I plan to join a grandparent help group next week.
Generally the idea of sitting in a circle with a bunch of strangers, talking about our feelings, does not really appeal to me.
But I am over my head, in the deep end of the pool, struggling to tread water. And having a chance to connect with other people who are feeling the same way seems oddly comforting. I guess misery does like company.
I am hoping to find sympathetic ears in this group and maybe some helpful ideas. It gets lonely being in a different demographic than my peers. I have been thrust into a place where I need to interact with young parents (think about birthday parties, play groups, daycare events)and I feel quite out of the loop. Young moms and dads tend to look at me as a bit of an interloper, an unwanted chaperone. At least, that’s how it seems. Conversations are stilted and brief. Invitations to join them on a park bench as the kids play just don’t happen. I am not part of the cliche.
And my peers find my circumstance a bit daunting. Planning a coffee date or an evening out is not simple for me. I have to plan well in advance, get a sitter, and be home early. Spontaneous shopping trips and glasses of wine aren’t possible for me right now. So I don’t get invited out very often to chat with people my own age.
So I feel a bit like an outcast, and I fear that my grandchild may suffer for that. Will she also be shunned because of our uncommon family situation?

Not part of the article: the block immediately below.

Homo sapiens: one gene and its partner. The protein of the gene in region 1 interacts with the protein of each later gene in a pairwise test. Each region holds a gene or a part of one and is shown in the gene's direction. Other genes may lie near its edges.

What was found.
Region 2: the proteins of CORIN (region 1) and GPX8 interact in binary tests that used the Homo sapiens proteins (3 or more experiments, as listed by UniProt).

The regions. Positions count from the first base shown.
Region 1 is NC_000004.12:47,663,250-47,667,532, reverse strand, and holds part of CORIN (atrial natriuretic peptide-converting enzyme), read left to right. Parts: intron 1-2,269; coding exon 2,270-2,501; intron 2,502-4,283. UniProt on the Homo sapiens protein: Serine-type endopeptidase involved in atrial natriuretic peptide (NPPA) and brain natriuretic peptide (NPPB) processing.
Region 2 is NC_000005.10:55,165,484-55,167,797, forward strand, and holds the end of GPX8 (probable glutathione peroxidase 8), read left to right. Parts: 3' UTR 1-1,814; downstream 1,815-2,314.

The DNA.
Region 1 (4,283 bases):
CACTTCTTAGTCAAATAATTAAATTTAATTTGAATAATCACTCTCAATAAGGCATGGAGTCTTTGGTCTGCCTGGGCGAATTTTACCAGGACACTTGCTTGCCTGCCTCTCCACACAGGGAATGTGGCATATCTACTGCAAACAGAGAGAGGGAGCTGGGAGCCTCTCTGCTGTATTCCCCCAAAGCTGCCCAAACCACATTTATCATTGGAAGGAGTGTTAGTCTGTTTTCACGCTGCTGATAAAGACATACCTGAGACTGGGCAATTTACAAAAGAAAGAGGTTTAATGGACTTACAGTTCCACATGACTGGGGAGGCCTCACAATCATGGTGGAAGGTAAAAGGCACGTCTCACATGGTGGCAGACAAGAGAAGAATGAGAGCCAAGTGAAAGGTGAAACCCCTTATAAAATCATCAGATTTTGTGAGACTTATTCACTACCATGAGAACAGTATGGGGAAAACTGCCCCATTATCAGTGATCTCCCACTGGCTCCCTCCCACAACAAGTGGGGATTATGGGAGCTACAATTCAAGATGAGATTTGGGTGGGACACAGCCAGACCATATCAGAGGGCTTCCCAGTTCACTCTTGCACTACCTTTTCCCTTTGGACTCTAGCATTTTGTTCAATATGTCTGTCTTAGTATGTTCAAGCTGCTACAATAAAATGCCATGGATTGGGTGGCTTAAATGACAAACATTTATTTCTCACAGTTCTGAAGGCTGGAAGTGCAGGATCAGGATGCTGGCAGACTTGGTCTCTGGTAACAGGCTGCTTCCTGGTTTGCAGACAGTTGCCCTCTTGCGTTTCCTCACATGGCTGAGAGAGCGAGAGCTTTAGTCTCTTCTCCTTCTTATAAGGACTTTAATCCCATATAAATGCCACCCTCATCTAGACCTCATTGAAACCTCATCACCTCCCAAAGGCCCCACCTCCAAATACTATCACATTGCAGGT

And so, I am hopeful that I will meet other grandparents that experience similar feelings. And maybe we can make our own little community.
I recently had a young mom complain to me that it seemed hard to be accepted into Mom friend cliques. I sympathized. I can relate. I not only am having a hard time being accepted into any young mom groups (who wants an older woman, a mother figure, at your happy coffee party?) , but I feel I am losing touch with my own generation of friends.
My friends are now middle aged and seniors. Many of them are grandmothers. You know, the grandmothers that have their grandchildren visit for a day or two and they spoil them and feed them too many cookies and then send them home with their parents till the next happy visit.
I have been deprived of being that sort of grandmother. I am the parent. The one who has to say, “No” to another cookie. The one who has to insist on good manners, bath time and healthy eating. The one who stays up nights with a sick child and shops with a cranky child and negotiates endlessly with a wily three year old.
Don’t get me wrong. I am blessed to have this little person in my life and I am so grateful she is with me. But my grammy role is not what I had envisioned it would be.
And because I have this different relationship with my GD (granddaughter) I don’t really fit with my peers. I have to get a babysitter when I want some quiet, chat time with my friends. When people come over to visit, there is a very energetic preschooler tearing around the house, interrupting conversations and looking for attention. Travel has taken on another whole dimension of difficulty, so fun trips with friends rarely happen.
I feel some of my friends drifting away. The exuberance of a preschooler wears on their nerves. My hesitation to make evening plans (“let me see if I can get a sitter”) is irksome. I get it. I understand where they are coming from. They have moved on to the part of their lives where they have some freedom and peace and quiet. Their nests are empty and they are enjoying this phase.
But it is isolating for me at a time when I could use all the help and support I can get.
My doctor told me recently that I don’t fit any demographic. Being the odd one out is not a very comfortable place to be.